The Year of Impossible Choices


This is the year of impossible choices. Absolutely crushing, no-good-options, completely impossible choices. For everyone…but maybe especially parents.

Keeping children inside and away from other kids for a few weeks is one thing. What about keeping them away from children for a year? What kind of life long effects does this have on children’s social and emotional wellbeing? This is not an exaggerated fear. What does it mean for a generation of small children not to see strangers smile at them? What does it mean for children’s speech development when their teachers are all wearing masks? We do not know the answers to these questions, and speculation is terrifying. How can we expect our teenagers to spend a year not socializing in person? Teenagers have a biological drive to be with one another. The pull is too strong.

In 2020, there is a new kind of text message that parents send each other and it is some variation of this: “I’m so so sorry that we can’t make it to ____’s small socially distanced masked birthday party, we’re going to visit my parents and my dad is immune compromised and…” Parents, prone to over-apologizing during normal times, are in hyper-apology mode in 2020. A kid comes too close to another child in the playground “I’m so sorry!” A child hugs and kisses a friend “oh no! I’m sorry he forgot he can’t do that!”

We are teaching children to keep their distance from each other. We are teaching them to avoid hugs and kisses. To avoid sharing toys. We are teaching them not to touch strangers. We are doing this because we have to do this. Because it keeps us safe. Every day we are engaging in practices that go against what is developmentally appropriate for our children. And we have no choice. The alternative, to ignore public health recommendations, is worse.

If we keep schools closed, our children suffer, specifically the most vulnerable among us. Every day schools remain closed is another day disadvantaged children are falling behind. And yet, if we reopen our schools we are endangering the health and safety of the entire school community. Distance learning isn’t the same as in person learning. We know this. And yet we are doing it. Because we have had to make an impossible choice.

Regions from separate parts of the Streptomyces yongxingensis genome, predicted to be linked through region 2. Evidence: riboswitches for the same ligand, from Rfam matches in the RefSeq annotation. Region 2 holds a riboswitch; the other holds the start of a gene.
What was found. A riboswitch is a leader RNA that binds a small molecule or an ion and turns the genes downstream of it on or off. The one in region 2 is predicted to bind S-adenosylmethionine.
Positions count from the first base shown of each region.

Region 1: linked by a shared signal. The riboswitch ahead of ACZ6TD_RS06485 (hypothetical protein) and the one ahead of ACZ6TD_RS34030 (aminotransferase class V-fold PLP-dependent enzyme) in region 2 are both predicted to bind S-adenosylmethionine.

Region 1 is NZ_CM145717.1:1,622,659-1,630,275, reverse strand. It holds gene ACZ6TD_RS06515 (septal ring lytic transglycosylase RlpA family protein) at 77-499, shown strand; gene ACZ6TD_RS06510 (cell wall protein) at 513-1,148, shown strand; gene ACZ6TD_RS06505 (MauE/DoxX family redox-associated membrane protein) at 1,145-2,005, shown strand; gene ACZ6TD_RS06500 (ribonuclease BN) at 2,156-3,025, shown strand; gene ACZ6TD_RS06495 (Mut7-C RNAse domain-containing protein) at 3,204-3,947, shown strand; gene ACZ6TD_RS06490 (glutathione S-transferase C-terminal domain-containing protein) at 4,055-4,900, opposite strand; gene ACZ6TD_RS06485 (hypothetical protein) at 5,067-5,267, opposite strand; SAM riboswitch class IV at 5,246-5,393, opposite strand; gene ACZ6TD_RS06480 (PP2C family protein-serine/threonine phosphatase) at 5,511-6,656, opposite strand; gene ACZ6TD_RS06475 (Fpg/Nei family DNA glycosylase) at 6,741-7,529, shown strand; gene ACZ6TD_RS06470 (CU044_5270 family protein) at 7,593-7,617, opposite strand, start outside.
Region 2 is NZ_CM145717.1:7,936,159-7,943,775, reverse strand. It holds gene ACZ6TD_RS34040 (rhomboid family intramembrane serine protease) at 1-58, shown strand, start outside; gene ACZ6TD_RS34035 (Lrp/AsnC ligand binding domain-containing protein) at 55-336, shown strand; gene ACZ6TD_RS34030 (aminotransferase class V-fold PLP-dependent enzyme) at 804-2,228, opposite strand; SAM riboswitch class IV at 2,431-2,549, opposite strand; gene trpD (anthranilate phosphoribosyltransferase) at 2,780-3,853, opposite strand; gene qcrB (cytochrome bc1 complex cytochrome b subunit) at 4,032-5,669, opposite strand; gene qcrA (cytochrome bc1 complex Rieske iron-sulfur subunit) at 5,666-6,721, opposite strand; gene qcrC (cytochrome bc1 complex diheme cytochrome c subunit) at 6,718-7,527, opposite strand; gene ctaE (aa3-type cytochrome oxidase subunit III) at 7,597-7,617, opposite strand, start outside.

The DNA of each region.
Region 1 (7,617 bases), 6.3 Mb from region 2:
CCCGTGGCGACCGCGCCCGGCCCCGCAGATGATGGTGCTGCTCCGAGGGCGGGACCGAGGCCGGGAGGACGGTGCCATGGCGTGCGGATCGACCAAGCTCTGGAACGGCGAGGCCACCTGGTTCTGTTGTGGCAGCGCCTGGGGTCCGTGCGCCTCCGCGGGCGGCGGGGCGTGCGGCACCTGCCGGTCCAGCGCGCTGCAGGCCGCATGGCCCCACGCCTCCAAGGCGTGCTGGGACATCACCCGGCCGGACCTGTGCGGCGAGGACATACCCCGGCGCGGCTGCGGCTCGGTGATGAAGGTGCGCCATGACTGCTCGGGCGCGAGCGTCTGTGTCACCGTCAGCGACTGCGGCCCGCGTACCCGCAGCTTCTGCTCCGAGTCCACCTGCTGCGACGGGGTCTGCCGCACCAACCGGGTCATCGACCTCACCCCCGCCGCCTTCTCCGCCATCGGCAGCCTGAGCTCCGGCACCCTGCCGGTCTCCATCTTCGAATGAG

The childcare centers where I work have been open since early July. Every day, we confront this question: should we even be open? Should we close our childcare centers during a pandemic? This means losing our funding and closing permanently. This means putting over a hundred people out of work. This means not providing childcare to folks on the front lines of this pandemic, the grocery store workers and bus drivers. Do we stay open and continue providing the subsidized child care our families need in order to work? Even though staying open meaning putting our staff and families at risk? Working in early childhood education during a pandemic means facing impossible decisions daily. 

It’s easy to paint these choices in black and white. People who are making COVID-safe choices and those who aren’t. But the reality is so much more nuanced than that. Most of us are trying to do what is right for our children and our family. We are all balancing, choosing, deciding between two horrible options. 

This is the year of impossible choices. And until we have found our way out of this thing, the impossible choices will continue. As parents we are good at apologizing and compromising and understanding one another. But we are also prone to judgement. Parents love complaining to one another about other parents. It’s one of our favorite pastimes. It feels good to criticize another parent’s decision to allow her children to go to a playdate, or travel to see grandparents. Or to judge another parents decision to stay indoors for months out of precaution.

We should all be honest with one another. About our risk, about our exposure. But we should also understand that in a world of completely impossible choices, we are doing the best we can to keep our children safe, happy and developmentally on track. Let’s continue to be there for each other throughout this pandemic, and beyond.

No need to apologize mama. No need to explain. This is the year of impossible choices. You are doing the best that you can.


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